SUMMARY OF THE INVENTION

The present inventors prepared hybridomas using cells of animals immunized with monocyte or macrophage cells as antigen, screened only hybridoma clones producing antibodies having binding activity to monocyte or macrophage cells by means of a fluorescence-activated cell sorter (FACS), precisely examined molecular characteristics of antigens reacting with those antibodies, and cloned only antibodies binding with the cell surface CD14 antigen. As a result, they found a novel monoclonal antibody which recognizes the LPS binding site of CD14, and suppresses the production of an inflammation mediator such as TNF, IL-6 or NO by competitively inhibiting the binding of CD14 to LPS. Thus, the present invention has been accomplished.

That is, the present invention provides a monoclonal antibody which recognizes the lipopolysaccharide binding site of macrophage cell surface receptor CD14 and has binding activity to monocyte or macrophage cells.

The monoclonal antibody of the present invention is produced by a hybridoma obtained by fusion of an antibody producing cell of a mammal immunized with monocyte or macrophage cells and a myeloma cell. The hybridoma is the 4C1 hybridoma cell line deposited at the National Institute of Bioscience and Human-Technology, Agency of Industrial Science and Technology, 1-3, Higashi 1 chome Tsukuba-Shi Ibarkai-ken 305-8566 JAPAN under the Budapest Treaty under the Accession No. FERM BP-6924. The hybridoma obtained by fusion of an antibody producing cell and a myeloma cell is proliferated in a culture medium or in a living body, and the hybridoma having an ability to produce continuously said antibody is separated.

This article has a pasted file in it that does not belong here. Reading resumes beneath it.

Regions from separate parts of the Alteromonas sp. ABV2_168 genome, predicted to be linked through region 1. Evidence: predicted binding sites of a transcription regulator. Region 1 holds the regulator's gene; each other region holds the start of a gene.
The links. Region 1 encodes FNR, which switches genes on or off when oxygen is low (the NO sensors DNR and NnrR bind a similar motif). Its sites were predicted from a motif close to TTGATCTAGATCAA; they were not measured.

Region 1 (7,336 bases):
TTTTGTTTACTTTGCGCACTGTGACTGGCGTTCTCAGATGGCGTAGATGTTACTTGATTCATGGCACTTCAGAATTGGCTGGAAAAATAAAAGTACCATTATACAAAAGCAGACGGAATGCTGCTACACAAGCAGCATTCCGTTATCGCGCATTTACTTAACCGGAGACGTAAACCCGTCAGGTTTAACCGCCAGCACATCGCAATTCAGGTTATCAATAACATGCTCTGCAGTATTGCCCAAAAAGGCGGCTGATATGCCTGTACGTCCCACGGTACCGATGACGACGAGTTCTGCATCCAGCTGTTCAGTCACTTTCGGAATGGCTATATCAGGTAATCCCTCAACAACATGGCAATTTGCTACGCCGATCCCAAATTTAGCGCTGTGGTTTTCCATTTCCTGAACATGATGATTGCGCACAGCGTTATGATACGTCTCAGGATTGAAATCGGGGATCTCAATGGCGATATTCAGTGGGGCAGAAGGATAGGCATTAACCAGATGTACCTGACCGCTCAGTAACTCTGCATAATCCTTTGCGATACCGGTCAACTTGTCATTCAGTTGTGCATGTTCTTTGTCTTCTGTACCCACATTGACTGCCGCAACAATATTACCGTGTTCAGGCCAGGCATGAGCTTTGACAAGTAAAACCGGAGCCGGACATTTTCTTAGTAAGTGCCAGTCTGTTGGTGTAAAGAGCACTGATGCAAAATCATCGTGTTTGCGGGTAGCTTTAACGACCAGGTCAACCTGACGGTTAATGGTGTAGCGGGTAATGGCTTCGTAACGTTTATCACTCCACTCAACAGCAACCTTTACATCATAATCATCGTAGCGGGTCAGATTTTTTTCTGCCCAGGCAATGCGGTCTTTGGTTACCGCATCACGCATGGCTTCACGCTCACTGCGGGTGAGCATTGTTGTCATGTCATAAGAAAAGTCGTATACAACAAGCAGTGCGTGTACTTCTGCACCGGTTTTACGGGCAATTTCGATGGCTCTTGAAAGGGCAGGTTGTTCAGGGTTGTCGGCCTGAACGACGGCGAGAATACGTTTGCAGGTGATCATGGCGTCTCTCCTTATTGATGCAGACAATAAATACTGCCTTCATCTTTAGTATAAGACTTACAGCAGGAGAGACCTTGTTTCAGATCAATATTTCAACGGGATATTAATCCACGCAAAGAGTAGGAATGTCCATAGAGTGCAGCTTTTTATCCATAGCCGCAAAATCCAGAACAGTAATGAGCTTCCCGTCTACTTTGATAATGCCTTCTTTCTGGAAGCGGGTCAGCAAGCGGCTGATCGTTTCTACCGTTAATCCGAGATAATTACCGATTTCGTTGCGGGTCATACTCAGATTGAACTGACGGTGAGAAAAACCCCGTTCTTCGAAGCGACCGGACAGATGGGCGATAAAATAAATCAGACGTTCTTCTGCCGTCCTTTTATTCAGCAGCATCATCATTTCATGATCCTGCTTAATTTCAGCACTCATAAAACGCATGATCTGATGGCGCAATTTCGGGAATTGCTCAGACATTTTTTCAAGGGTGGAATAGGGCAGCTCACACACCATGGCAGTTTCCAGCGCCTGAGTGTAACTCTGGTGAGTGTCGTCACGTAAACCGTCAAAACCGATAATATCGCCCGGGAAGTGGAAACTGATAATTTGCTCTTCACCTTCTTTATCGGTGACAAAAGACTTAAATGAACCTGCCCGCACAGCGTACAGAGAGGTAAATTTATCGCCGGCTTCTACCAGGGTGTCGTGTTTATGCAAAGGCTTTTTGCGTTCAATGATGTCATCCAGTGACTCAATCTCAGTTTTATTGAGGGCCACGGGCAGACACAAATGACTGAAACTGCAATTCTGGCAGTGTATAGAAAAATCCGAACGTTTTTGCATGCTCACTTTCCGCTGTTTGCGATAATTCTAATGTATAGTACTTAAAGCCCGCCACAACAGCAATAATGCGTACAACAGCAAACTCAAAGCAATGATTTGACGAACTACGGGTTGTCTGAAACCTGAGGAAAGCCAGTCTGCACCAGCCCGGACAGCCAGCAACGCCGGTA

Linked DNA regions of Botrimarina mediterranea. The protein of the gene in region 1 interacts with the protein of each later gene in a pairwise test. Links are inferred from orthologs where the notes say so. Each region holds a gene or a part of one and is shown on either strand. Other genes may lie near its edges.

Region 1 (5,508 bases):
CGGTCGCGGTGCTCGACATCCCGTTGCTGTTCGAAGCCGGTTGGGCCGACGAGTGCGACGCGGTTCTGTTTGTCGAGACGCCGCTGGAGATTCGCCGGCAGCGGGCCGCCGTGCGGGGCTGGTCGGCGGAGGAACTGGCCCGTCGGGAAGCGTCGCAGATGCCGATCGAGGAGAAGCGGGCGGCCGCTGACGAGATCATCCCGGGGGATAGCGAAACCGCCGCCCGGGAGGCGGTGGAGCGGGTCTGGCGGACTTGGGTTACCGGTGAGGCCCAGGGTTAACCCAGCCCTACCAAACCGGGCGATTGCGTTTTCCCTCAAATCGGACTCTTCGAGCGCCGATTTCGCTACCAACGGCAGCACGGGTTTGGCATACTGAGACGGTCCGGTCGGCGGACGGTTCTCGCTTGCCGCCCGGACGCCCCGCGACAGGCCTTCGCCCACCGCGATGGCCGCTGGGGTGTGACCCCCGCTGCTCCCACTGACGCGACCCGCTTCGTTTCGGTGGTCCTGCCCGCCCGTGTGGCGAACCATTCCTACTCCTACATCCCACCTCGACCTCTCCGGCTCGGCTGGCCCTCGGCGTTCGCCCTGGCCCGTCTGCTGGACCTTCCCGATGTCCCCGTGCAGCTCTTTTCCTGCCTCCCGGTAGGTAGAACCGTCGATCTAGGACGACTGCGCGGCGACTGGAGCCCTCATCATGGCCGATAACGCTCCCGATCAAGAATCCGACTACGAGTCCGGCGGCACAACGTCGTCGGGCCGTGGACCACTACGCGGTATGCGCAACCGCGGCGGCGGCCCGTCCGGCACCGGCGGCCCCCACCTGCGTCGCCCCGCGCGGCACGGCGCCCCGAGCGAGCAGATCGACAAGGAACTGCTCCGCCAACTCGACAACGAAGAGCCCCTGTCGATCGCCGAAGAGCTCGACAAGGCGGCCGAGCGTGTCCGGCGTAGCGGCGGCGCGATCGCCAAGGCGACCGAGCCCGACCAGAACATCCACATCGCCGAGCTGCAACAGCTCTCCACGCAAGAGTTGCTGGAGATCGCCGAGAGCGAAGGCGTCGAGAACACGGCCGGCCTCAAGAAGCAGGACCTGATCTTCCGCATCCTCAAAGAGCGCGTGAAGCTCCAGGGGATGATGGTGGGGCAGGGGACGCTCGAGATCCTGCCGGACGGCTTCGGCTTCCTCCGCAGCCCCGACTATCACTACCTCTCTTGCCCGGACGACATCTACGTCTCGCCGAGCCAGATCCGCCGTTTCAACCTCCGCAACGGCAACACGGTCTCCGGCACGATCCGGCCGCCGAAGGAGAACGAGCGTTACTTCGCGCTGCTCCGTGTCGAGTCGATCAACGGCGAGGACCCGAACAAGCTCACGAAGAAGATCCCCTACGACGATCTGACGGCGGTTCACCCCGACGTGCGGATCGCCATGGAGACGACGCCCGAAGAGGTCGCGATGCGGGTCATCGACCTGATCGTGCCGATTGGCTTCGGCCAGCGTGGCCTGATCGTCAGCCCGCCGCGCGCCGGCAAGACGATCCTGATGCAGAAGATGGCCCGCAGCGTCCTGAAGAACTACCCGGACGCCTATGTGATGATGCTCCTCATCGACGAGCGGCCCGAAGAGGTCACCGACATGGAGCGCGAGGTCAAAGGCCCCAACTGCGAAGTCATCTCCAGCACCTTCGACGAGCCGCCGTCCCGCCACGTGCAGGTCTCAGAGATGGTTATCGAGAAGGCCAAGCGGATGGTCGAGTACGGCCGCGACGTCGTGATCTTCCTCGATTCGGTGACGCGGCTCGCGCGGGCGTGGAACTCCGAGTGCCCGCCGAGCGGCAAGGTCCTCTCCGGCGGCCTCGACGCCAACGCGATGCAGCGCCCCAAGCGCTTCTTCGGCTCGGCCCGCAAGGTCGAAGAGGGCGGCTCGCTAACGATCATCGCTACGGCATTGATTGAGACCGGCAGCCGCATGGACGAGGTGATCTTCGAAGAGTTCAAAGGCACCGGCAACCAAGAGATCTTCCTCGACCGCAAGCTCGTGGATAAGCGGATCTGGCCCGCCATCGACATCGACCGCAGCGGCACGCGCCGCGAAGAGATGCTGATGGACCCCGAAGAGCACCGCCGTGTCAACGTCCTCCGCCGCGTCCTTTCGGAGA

Accordingly, the present invention also provides a process for producing the monoclonal antibody of the present invention, which comprises proliferating a hybridoma obtained by fusion of an antibody producing cell and a myeloma cell in a culture medium or in a living body, wherein the antibody producing cell is collected from an animal immunized with monocyte or macrophage cells, and wherein the hybridoma having an ability to produce continuously said antibody is separated.

In the aforementioned monoclonal antibody and the process for producing the same of the present invention, the monocyte or macrophage cells are preferably RAW 264.7 cells derived from mouse (ATCC No. TIB71).

The present invention further provides a method for suppressing the production of an inflammatory mediator in a mammal cell, which comprises competitively inhibiting binding of the cell surface receptor CD14 with lipopolysaccharide by utilizing the aforementioned monoclonal antibody of the present invention.

In the aforementioned method for suppressing the production of the inflammatory mediator of the present invention, the inflammatory mediator is preferably TNF-α, IL-6 or NO.

BRIEF DESCRIPTION OF THE DRAWINGS

FIG. 1 shows the result of SDS-PAGE of the antigen which binds to the 4C1 antibodies and was obtained from immunoprecipitation of biotin-labeled RAW 264.7 cell lysate.

FIG. 2 shows the result of SDS-PAGE of the antigen which binds to the 4C1 antibodies and was obtained from immunoprecipitation of RAW 264.7 cell lysate with the 4C1 antibodies.

FIG. 3 shows the result of FACS analysis of binding property of the 4C1 antibodies to RAW 264.7 cells treated with CD14 antibodies.

FIGS. 4A-C shows the results of the test for inhibitory effect of the 4C1 antibodies on the cytokine and NO production by RAW 264.7 cells stimulated with LPS.

FIG. 5 shows the results of the test for inhibitory effect of the 4C1 antibodies on activation of RAW 264.7 cells.

FIG. 6 shows the results of the test for competitive effect of the 4C1 antibodies on FITC-labeled LPS binding to RAW 264.7 cells.

DETAILED DESCRIPTION OF THE INVENTION